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9. The Last Days Of Sir Richmond Hardy H. G. [Herbert George] Wells

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For a long time that night Dr. Martineau had lain awake unable to sleep. He was haunted by the figure of Sir Richmond lying on his uncomfortable little bed in his big bedroom and by the curious effect of loneliness produced by the nocturnal desk and by the evident dread felt by Sir Richmond of any death-bed partings. He realized how much this man, who had once sought so feverishly for intimacies, had shrunken back upon himself, how solitary his motives had become, how rarely he had taken counsel with anyone in his later years. His mind now dwelt apart. Even if people came about him he would still be facing death alone.

And so it seemed he meant to slip out of life, as a man might slip out of a crowded assembly, unobserved. Even now he might be going. The doctor recalled how he and Sir Richmond had talked of the rage of life in a young baby, how we drove into life in a sort of fury, how that rage impelled us to do this and that, how we fought and struggled until the rage spent itself and was gone. That eddy of rage that was Sir Richmond was now perhaps very near its end. Presently it would fade and cease, and the stream that had made it and borne it would know it no more.

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Dr. Martineau's thoughts relaxed and passed into the picture land of dreams. He saw the figure of Sir Richmond, going as it were away from him along a narrow path, a path that followed the crest of a ridge, between great darknesses, enormous cloudy darknesses, above him and below. He was going along this path without looking back, without a thought for those he left behind, without a single word to cheer him on his way, walking as Dr. Martineau had sometimes watched him walking, without haste or avidity, walking as a man might along some great picture gallery with which he was perhaps even over familiar. His hands would be in his pockets, his indifferent eyes upon the clouds about him. And as he strolled along that path, the darkness closed in upon him. His figure became dim and dimmer.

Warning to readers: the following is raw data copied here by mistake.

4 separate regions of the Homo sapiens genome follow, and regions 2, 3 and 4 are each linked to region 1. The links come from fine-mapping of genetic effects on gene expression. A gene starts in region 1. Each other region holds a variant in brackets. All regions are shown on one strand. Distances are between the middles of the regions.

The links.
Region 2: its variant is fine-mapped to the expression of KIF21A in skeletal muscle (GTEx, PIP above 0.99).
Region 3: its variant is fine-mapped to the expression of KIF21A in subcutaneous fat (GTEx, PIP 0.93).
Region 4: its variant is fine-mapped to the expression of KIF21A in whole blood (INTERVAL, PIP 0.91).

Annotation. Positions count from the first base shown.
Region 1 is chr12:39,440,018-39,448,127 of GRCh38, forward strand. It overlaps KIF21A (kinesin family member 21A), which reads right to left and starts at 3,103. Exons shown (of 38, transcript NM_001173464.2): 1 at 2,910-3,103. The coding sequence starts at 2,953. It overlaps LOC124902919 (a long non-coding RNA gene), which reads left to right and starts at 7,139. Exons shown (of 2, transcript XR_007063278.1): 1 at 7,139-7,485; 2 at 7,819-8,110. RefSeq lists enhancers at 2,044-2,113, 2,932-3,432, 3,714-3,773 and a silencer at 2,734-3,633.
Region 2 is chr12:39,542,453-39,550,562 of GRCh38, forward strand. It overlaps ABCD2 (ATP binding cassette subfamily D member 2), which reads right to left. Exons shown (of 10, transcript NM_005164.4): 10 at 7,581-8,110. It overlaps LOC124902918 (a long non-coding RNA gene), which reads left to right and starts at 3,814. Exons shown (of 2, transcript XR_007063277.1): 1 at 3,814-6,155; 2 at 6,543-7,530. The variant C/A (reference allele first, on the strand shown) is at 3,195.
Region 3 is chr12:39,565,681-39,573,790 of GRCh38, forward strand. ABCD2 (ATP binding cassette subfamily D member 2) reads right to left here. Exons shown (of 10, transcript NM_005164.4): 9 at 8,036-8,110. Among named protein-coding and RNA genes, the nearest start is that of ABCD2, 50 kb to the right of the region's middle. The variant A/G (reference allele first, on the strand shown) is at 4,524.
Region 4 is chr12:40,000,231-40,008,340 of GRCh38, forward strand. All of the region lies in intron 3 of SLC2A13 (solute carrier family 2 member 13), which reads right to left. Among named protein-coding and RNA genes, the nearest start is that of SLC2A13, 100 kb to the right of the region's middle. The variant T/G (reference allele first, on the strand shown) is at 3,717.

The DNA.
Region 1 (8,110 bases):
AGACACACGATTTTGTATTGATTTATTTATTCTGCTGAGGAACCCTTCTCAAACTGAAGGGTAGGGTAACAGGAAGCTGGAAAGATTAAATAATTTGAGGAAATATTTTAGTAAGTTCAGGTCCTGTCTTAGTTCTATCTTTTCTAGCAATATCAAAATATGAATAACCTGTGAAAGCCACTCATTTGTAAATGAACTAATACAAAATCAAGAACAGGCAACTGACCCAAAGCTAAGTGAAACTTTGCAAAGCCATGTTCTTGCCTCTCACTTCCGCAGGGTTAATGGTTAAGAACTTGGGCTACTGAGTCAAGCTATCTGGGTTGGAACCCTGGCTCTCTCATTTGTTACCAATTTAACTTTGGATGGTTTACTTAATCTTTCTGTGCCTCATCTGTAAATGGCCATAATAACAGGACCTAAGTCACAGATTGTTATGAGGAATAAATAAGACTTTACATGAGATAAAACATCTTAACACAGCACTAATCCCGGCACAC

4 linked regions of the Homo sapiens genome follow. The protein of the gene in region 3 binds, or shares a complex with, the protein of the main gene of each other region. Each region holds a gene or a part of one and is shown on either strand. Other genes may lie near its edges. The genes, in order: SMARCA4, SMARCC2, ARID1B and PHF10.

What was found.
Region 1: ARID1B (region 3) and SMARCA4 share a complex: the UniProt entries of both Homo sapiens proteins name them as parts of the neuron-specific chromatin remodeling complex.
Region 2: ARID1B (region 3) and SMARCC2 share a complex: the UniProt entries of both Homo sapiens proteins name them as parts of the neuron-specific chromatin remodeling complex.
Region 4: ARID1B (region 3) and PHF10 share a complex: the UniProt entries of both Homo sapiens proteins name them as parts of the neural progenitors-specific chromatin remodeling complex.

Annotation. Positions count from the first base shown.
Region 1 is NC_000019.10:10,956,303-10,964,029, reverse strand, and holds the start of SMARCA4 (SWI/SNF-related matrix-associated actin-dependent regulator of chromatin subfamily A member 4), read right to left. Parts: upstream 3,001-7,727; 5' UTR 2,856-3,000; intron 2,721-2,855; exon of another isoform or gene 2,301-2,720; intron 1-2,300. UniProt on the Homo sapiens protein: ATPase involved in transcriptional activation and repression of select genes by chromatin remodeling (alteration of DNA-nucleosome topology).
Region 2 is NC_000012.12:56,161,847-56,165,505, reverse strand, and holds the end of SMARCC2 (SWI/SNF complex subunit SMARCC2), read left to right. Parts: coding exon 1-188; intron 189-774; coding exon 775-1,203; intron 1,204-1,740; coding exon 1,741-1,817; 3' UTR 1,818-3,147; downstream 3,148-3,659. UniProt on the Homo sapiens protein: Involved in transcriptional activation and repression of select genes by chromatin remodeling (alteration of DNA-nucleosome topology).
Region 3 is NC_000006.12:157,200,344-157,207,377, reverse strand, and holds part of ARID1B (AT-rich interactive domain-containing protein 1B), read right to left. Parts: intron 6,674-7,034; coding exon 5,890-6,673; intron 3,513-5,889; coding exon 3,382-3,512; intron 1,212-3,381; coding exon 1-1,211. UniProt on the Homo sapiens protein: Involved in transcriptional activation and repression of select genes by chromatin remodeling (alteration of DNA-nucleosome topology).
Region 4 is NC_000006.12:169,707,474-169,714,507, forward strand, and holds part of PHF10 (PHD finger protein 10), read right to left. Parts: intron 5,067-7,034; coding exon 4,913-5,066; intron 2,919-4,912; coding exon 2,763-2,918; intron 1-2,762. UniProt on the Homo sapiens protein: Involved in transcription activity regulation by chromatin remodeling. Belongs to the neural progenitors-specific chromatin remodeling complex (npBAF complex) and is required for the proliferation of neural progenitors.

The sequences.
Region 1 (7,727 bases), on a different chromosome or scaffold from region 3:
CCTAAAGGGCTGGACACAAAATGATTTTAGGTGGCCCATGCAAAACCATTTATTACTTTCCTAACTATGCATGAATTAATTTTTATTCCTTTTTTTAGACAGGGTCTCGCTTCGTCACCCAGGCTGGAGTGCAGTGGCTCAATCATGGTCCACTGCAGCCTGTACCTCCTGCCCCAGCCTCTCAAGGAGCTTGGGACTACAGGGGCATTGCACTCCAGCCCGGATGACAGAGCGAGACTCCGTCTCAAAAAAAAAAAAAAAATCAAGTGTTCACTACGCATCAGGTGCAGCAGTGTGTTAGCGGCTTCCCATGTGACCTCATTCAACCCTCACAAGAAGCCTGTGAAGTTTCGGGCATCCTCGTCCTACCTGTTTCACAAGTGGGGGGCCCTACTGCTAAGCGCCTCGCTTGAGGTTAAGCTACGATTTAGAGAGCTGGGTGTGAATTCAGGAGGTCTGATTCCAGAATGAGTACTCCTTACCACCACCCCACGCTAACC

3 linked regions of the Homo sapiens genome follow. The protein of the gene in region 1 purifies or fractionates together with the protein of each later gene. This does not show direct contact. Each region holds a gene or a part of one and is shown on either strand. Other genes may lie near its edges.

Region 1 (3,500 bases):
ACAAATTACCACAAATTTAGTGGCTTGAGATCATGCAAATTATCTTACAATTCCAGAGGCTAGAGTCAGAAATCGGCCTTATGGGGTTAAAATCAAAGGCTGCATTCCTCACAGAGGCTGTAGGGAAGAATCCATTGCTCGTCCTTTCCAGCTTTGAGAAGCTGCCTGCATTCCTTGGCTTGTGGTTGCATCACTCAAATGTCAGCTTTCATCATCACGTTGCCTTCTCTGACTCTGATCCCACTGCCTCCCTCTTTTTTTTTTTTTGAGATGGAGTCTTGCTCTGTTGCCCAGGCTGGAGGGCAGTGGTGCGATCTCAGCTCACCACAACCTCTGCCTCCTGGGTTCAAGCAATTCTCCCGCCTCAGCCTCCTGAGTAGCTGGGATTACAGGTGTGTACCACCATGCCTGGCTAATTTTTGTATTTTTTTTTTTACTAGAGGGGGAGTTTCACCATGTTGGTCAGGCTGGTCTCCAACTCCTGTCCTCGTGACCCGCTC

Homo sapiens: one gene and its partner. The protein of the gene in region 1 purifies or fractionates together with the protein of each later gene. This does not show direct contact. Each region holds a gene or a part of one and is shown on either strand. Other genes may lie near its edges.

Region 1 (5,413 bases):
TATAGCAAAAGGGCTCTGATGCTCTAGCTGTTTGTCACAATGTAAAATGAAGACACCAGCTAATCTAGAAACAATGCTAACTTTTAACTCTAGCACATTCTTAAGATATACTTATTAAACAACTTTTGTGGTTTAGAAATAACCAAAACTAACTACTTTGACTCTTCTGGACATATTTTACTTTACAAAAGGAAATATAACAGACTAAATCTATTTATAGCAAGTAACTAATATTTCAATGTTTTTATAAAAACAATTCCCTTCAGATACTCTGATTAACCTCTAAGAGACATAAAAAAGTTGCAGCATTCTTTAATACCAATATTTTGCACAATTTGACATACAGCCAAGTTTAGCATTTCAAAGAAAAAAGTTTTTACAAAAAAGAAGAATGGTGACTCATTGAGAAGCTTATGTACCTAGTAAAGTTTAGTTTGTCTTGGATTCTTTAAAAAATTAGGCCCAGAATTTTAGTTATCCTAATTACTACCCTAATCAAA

Whither did that figure go? Did that enveloping darkness hide the beginnings of some strange long journey or would it just dissolve that figure into itself?

Was that indeed the end?

Dr. Martineau was one of that large class of people who can neither imagine nor disbelieve in immortality. Dimmer and dimmer grew the figure but still it remained visible. As one can continue to see a star at dawn until one turns away. Or one blinks or nods and it is gone.

Vanished now are the beliefs that held our race for countless generations. Where now was that Path of the Dead, mapped so clearly, faced with such certainty, in which the heliolithic peoples believed from Avebury to Polynesia? Not always have we had to go alone and unprepared into uncharted darknesses. For a time the dream artist used a palette of the doctor's vague memories of things Egyptian, he painted a new roll of the Book of the Dead, at a copy of which the doctor had been looking a day or so before. Sir Richmond became a brown naked figure, crossing a bridge of danger, passing between terrific monsters, ferrying a dark and dreadful stream. He came to the scales of judgment before the very throne of Osiris and stood waiting while dogheaded Anubis weighed his conscience and that evil monster, the Devourer of the Dead, crouched ready if the judgment went against him. The doctor's attention concentrated upon the scales. A memory of Swedengorg's Heaven and Hell mingled with the Egyptian fantasy. Now at last it was possible to know something real about this man's soul, now at last one could look into the Secret Places of his Heart. Anubis and Thoth, the god with the ibis head, were reading the heart as if it were a book, reading aloud from it to the supreme judge.

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The Secret Places of the Heart
H. G. [Herbert George] Wells

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